Tag Archives: three great laws

“I’m from the Government and I’ve come to help you.”

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I’ve mentioned the three great lies before.

Of course I’ll still love you in the morning.
The cheque is in the post.
I’m from the government and I’m here to help you.

It’s just that yesterday I was with a group of people whose long term aim is to overthrow society as we currently know it, and the discussion came round to the state.

Let’s be clear about this, having spent a lifetime in agriculture I don’t need convincing that the machinery of government is designed to run for its own benefit and the rest of us are just grit in the wheels that will have to be cleaned out or crushed to dust, (it doesn’t really matter which.)

But I realise a lot of people are under the misapprehension that it’s their government and should in some way represent their ideals. At the very least they expect it to treat them with respect.

We were told yesterday that government has decided to bring in Civil Penalties. If you make a mistake on an application form for benefit, they can fine you £50. This isn’t because they think it was fraud, this is just for making a mistake and wasting the valuable time of petty officials with far better things to do than cope with the ignorance of the public who pays their wages.

When told that my reaction was ‘Only £50? In agriculture they can take up to 30% of whatever they’re paying out, even when they accept it’s unintentional.’

Another thing that was commented on by several people was the need for advocacy. If you have an ‘ordinary member of the public’ dealing with the bureaucracy, things tend to go badly. But if they take with them an ‘advocate’, perhaps someone from CAB, or some other charity, then suddenly things are done with speed and despatch. The medical inspection is done absolutely by the book, or the official admits that, yes, actually, she can deal with that now and she cannot understand how it was that the ‘client’ was given the run-around previously.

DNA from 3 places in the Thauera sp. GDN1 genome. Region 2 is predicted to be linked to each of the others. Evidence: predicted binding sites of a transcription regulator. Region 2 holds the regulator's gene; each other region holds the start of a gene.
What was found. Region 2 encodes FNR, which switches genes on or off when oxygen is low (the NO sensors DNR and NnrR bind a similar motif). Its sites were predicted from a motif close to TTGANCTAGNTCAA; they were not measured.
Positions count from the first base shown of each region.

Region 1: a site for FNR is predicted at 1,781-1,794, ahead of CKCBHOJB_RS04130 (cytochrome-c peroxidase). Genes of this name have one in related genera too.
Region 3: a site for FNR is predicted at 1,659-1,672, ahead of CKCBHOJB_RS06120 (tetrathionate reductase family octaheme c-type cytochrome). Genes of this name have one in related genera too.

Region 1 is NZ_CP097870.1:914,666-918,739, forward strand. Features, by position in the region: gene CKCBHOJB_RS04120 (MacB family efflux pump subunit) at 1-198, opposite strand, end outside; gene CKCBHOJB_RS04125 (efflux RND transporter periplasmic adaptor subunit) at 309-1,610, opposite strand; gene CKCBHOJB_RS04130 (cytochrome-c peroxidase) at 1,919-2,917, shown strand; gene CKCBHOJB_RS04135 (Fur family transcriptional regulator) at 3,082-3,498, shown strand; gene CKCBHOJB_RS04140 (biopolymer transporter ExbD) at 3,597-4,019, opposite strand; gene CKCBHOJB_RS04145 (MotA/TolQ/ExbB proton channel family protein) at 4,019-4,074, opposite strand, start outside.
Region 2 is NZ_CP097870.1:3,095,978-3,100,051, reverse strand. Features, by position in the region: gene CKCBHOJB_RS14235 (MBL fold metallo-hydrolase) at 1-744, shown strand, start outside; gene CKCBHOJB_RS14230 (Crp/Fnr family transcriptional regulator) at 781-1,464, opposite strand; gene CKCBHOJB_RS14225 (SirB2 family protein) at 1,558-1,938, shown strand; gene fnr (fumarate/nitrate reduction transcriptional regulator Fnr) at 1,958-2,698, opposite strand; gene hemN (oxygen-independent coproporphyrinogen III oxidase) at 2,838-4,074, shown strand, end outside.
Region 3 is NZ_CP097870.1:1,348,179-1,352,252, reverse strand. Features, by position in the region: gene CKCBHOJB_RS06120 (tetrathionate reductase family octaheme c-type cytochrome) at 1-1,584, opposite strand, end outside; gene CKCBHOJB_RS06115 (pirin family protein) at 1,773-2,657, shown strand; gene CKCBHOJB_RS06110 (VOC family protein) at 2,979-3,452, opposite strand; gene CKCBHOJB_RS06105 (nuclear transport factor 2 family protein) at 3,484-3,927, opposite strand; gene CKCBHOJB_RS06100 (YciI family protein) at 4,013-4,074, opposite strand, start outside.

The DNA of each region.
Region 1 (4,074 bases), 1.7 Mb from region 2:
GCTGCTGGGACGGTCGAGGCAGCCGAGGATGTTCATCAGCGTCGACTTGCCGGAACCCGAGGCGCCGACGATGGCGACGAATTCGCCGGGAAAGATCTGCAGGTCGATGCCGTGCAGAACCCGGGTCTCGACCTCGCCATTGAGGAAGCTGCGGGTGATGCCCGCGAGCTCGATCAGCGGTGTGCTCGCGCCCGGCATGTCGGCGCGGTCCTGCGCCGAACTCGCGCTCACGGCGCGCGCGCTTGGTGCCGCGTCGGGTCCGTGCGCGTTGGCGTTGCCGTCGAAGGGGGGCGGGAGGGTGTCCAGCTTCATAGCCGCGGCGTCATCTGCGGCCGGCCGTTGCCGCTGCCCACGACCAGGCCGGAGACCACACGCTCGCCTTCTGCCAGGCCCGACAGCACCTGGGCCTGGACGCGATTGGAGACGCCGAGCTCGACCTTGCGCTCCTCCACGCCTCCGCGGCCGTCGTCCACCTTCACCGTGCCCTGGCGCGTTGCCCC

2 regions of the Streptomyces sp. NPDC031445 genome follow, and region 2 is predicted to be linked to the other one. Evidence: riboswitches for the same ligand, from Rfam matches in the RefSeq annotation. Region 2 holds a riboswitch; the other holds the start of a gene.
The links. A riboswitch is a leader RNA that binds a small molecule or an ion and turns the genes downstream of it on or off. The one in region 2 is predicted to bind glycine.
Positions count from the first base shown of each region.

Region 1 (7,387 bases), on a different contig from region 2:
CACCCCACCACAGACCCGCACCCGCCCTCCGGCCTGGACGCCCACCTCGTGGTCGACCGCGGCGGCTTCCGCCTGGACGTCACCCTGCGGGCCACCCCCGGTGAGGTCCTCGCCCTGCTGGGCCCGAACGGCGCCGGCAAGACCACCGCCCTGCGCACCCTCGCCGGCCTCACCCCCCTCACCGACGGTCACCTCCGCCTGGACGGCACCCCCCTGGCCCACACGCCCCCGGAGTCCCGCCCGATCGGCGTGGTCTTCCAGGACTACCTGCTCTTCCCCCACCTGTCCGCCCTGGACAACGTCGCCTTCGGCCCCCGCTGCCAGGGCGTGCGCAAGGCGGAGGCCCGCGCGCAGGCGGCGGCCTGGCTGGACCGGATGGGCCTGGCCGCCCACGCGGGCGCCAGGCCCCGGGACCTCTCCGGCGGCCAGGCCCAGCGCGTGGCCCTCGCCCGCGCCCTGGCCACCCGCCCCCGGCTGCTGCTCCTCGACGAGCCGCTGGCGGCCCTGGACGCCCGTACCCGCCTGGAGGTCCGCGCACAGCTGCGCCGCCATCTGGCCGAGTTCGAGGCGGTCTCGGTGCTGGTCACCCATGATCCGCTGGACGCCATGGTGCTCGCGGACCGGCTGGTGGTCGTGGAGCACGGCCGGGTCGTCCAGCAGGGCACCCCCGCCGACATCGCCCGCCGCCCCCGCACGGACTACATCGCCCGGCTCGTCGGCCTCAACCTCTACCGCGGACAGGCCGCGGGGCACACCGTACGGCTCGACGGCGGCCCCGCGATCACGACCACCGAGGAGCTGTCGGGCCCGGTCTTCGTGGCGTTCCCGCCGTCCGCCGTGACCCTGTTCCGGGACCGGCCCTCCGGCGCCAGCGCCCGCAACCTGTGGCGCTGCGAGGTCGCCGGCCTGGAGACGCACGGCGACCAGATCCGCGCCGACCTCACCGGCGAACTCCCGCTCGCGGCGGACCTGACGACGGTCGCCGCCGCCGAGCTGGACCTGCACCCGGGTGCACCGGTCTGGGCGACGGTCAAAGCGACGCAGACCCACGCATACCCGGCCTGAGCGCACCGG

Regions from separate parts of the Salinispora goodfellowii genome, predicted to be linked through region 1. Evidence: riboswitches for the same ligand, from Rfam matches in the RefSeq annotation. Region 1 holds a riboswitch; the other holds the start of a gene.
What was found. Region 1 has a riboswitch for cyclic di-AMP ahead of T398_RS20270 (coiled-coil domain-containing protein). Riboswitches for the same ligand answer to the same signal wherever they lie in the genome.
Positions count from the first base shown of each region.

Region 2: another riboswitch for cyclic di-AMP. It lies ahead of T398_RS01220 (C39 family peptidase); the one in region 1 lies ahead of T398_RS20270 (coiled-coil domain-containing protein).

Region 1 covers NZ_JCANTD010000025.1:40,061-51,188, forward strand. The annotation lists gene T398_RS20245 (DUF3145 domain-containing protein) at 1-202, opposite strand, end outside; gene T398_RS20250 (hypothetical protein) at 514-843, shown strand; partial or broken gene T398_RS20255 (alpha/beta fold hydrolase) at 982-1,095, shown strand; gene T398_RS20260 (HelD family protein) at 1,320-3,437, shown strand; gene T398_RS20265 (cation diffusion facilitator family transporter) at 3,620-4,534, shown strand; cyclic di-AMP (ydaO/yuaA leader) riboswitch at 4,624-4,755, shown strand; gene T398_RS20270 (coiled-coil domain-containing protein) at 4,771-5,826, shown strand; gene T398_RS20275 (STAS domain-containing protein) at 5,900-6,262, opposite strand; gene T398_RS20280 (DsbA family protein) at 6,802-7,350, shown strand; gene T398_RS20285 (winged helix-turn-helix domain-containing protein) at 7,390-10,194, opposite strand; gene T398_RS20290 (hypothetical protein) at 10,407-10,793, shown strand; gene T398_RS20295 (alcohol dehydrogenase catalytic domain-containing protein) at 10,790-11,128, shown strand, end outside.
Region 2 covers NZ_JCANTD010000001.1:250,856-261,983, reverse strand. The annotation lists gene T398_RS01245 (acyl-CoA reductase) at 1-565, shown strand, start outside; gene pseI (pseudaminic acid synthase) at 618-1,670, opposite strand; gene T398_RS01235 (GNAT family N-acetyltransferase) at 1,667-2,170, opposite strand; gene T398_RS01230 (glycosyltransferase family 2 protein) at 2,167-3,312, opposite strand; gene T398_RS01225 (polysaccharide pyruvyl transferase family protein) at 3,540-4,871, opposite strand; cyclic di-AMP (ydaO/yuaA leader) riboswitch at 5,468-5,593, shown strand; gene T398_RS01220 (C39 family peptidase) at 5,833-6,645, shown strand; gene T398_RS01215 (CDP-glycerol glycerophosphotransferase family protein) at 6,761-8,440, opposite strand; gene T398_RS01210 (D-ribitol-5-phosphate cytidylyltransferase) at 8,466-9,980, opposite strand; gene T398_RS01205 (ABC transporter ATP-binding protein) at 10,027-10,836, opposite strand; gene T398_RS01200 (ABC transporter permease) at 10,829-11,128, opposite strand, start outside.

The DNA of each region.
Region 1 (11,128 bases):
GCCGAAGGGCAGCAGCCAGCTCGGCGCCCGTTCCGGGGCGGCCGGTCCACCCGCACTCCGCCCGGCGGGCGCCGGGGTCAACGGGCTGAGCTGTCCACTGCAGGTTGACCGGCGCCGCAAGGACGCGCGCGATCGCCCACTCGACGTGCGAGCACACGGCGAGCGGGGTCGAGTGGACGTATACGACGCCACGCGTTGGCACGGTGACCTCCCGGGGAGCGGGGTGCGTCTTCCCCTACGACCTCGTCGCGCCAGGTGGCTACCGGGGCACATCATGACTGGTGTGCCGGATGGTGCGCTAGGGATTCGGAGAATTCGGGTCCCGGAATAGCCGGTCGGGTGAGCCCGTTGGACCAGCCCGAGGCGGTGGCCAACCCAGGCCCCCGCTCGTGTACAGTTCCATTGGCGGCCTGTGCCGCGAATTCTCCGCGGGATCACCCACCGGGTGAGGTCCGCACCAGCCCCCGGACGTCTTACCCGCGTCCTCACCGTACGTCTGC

Problems that dragged on for months (with the ‘client’ getting more and more out of pocket) are suddenly resolved in minutes.

Last year I claimed Employment Support Allowance twice, both times for a fortnight. This is because I was off sick for that long after my cataract operations. In the process of dealing with the bureaucracy to get this money (because I’m self employed and have no employer I cannot get sick pay) I was lied to, misinformed, and dealt with people who frankly didn’t have much of a clue about the regulations they were supposed to be implementing.

At one point I was told that I couldn’t be paid because I hadn’t filled in a certain form in time. When I told them that actually, on the previous occasion I had been paid without filling in that form; I was told I might be prosecuted for fraud. To this I replied that I would expect to be sharing the dock with a number of that person’s colleagues who had advised me wrongly and would ask for the telephone logs to be supplied as evidence.

At this point it was suddenly decided to resend me the form so I could fill it in and nothing more was said about time limits.

I’m literate, well read, cocky and frankly I probably have a bad attitude. I had got to the stage where I’d paid my stamp since 1975 and I was going to get the money I was entitled to if I had to pick up the First Lord of the Treasury, turn him upside down and shake him until the money fell out of his pockets.

A lot of people out there do not have my advantages. Who is willing to be their advocate?

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There again, what do I know, just ask the dog

 

As one of the reviewers commented “Wit, wisdom and just a wee dram of whisky

This is a delightful collection of gentle rants and witty reminiscences about life in a quiet corner of South Cumbria. Lots of sheep, cattle and collie dogs, but also wisdom, poetic insight, and humour. It was James Herriot who told us that ‘It Shouldn’t Happen to a Vet’ but Jim Webster beautifully demonstrates that it usually happened to the farmer too, but far less money changed hands.